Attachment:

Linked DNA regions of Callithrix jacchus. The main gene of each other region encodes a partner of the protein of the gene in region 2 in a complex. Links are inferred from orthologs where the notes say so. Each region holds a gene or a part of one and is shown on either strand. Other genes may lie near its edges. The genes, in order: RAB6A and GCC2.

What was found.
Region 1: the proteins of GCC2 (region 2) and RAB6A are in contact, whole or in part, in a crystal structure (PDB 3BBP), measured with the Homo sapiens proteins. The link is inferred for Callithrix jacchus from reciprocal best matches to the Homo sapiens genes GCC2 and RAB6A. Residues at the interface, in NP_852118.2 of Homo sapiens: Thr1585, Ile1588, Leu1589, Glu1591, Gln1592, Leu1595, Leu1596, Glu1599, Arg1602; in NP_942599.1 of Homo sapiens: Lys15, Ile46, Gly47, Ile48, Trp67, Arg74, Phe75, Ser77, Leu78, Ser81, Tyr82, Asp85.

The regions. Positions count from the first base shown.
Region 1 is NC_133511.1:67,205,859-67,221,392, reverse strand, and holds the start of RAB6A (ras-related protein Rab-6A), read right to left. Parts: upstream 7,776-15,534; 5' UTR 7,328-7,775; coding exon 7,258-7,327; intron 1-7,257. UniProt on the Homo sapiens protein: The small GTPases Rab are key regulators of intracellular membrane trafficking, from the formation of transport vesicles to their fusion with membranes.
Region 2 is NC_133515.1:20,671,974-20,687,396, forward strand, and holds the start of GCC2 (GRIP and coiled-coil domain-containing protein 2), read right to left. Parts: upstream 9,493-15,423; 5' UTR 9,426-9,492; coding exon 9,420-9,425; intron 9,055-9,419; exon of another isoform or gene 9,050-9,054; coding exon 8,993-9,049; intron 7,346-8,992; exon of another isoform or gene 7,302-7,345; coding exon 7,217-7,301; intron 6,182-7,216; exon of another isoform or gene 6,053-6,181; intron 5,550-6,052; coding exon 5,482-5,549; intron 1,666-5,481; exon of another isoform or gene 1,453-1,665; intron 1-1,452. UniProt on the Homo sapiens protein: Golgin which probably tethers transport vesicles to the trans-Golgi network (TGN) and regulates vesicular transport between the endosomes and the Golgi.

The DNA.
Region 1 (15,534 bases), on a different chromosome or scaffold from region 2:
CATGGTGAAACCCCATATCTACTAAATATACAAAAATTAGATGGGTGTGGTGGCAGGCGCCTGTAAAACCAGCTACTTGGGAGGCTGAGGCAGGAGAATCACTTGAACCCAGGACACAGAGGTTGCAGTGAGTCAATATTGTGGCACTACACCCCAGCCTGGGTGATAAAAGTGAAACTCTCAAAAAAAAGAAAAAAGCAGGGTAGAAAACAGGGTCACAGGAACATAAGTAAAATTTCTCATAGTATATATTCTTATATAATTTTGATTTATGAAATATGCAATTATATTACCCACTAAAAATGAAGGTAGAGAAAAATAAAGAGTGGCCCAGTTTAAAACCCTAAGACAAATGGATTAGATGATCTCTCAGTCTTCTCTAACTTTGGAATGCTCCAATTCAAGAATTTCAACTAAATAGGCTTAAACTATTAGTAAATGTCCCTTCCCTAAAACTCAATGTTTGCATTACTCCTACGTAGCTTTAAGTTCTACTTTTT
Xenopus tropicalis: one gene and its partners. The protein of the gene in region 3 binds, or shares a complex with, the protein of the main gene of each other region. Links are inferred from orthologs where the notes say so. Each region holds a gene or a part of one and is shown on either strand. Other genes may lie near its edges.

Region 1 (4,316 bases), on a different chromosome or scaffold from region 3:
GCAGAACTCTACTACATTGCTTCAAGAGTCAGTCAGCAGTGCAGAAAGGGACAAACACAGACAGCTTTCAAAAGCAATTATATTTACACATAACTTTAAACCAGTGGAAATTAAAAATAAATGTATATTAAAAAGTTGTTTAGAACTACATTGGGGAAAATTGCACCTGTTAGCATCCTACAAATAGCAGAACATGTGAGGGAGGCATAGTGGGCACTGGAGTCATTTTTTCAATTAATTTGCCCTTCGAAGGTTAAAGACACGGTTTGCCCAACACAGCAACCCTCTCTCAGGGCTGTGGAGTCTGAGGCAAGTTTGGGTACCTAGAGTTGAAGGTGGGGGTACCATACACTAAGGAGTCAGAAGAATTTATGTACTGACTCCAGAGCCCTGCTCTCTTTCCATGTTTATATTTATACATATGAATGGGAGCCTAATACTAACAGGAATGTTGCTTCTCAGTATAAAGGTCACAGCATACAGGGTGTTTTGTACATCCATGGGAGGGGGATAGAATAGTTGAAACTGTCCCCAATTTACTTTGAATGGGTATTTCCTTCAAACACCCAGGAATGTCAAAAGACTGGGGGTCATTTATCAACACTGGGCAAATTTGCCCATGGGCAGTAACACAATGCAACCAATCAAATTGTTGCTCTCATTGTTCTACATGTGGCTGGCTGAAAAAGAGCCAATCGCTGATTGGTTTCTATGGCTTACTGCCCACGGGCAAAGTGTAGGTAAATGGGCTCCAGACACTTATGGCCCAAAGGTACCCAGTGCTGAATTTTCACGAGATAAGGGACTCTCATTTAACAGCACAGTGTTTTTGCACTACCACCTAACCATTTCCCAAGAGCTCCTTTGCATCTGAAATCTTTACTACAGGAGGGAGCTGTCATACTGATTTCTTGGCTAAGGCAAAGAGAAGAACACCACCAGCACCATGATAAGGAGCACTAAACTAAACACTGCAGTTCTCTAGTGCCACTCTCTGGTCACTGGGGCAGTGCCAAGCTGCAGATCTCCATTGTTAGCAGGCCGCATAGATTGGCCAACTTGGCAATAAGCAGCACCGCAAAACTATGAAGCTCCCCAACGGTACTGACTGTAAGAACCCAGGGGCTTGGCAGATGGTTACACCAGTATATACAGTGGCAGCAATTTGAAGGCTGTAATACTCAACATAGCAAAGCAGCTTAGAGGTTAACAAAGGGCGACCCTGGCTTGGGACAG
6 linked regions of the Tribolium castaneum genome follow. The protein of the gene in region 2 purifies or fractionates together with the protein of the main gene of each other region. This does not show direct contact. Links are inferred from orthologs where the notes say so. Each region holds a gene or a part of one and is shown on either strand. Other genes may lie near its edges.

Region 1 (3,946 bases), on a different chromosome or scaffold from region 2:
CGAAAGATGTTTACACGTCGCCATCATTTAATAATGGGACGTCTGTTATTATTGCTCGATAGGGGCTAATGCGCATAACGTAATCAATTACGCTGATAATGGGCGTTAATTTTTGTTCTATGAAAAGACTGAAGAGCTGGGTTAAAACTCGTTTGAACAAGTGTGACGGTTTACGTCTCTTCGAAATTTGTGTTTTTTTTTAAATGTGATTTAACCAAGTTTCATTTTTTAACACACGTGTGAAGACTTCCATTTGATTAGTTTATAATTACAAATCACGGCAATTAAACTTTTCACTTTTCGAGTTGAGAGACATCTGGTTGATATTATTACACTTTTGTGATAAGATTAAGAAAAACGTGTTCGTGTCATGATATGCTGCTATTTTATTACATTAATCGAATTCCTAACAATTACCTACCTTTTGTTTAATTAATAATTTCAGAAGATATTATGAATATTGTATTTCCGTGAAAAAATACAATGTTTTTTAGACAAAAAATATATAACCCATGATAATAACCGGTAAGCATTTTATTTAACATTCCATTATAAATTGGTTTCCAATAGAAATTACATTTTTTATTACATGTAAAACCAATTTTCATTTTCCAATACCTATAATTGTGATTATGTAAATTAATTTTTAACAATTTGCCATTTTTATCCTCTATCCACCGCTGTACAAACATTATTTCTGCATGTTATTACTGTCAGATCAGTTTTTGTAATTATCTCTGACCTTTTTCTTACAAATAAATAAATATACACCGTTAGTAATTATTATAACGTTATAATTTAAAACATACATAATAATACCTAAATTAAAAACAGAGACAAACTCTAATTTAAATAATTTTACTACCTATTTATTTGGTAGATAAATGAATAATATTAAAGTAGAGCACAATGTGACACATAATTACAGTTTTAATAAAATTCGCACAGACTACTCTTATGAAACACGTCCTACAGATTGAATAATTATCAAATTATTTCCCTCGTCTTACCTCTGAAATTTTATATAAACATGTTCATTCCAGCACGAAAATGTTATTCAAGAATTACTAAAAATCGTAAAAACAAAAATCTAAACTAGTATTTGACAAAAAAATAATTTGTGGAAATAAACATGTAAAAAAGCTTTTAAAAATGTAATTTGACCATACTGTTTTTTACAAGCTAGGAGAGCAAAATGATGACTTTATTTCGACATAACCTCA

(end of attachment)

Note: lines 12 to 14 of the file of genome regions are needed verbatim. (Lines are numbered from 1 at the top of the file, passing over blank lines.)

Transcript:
GCAGAACTCTACTACATTGCTTCAAGAGTCAGTCAGCAGTGCAGAAAGGGACAAACACAGACAGCTTTCAAAAGCAATTATATTTACACATAACTTTAAACCAGTGGAAATTAAAAATAAATGTATATTAAAAAGTTGTTTAGAACTACATTGGGGAAAATTGCACCTGTTAGCATCCTACAAATAGCAGAACATGTGAGGGAGGCATAGTGGGCACTGGAGTCATTTTTTCAATTAATTTGCCCTTCGAAGGTTAAAGACACGGTTTGCCCAACACAGCAACCCTCTCTCAGGGCTGTGGAGTCTGAGGCAAGTTTGGGTACCTAGAGTTGAAGGTGGGGGTACCATACACTAAGGAGTCAGAAGAATTTATGTACTGACTCCAGAGCCCTGCTCTCTTTCCATGTTTATATTTATACATATGAATGGGAGCCTAATACTAACAGGAATGTTGCTTCTCAGTATAAAGGTCACAGCATACAGGGTGTTTTGTACATCCATGGGAGGGGGATAGAATAGTTGAAACTGTCCCCAATTTACTTTGAATGGGTATTTCCTTCAAACACCCAGGAATGTCAAAAGACTGGGGGTCATTTATCAACACTGGGCAAATTTGCCCATGGGCAGTAACACAATGCAACCAATCAAATTGTTGCTCTCATTGTTCTACATGTGGCTGGCTGAAAAAGAGCCAATCGCTGATTGGTTTCTATGGCTTACTGCCCACGGGCAAAGTGTAGGTAAATGGGCTCCAGACACTTATGGCCCAAAGGTACCCAGTGCTGAATTTTCACGAGATAAGGGACTCTCATTTAACAGCACAGTGTTTTTGCACTACCACCTAACCATTTCCCAAGAGCTCCTTTGCATCTGAAATCTTTACTACAGGAGGGAGCTGTCATACTGATTTCTTGGCTAAGGCAAAGAGAAGAACACCACCAGCACCATGATAAGGAGCACTAAACTAAACACTGCAGTTCTCTAGTGCCACTCTCTGGTCACTGGGGCAGTGCCAAGCTGCAGATCTCCATTGTTAGCAGGCCGCATAGATTGGCCAACTTGGCAATAAGCAGCACCGCAAAACTATGAAGCTCCCCAACGGTACTGACTGTAAGAACCCAGGGGCTTGGCAGATGGTTACACCAGTATATACAGTGGCAGCAATTTGAAGGCTGTAATACTCAACATAGCAAAGCAGCTTAGAGGTTAACAAAGGGCGACCCTGGCTTGGGACAG
6 linked regions of the Tribolium castaneum genome follow. The protein of the gene in region 2 purifies or fractionates together with the protein of the main gene of each other region. This does not show direct contact. Links are inferred from orthologs where the notes say so. Each region holds a gene or a part of one and is shown on either strand. Other genes may lie near its edges.

Region 1 (3,946 bases), on a different chromosome or scaffold from region 2: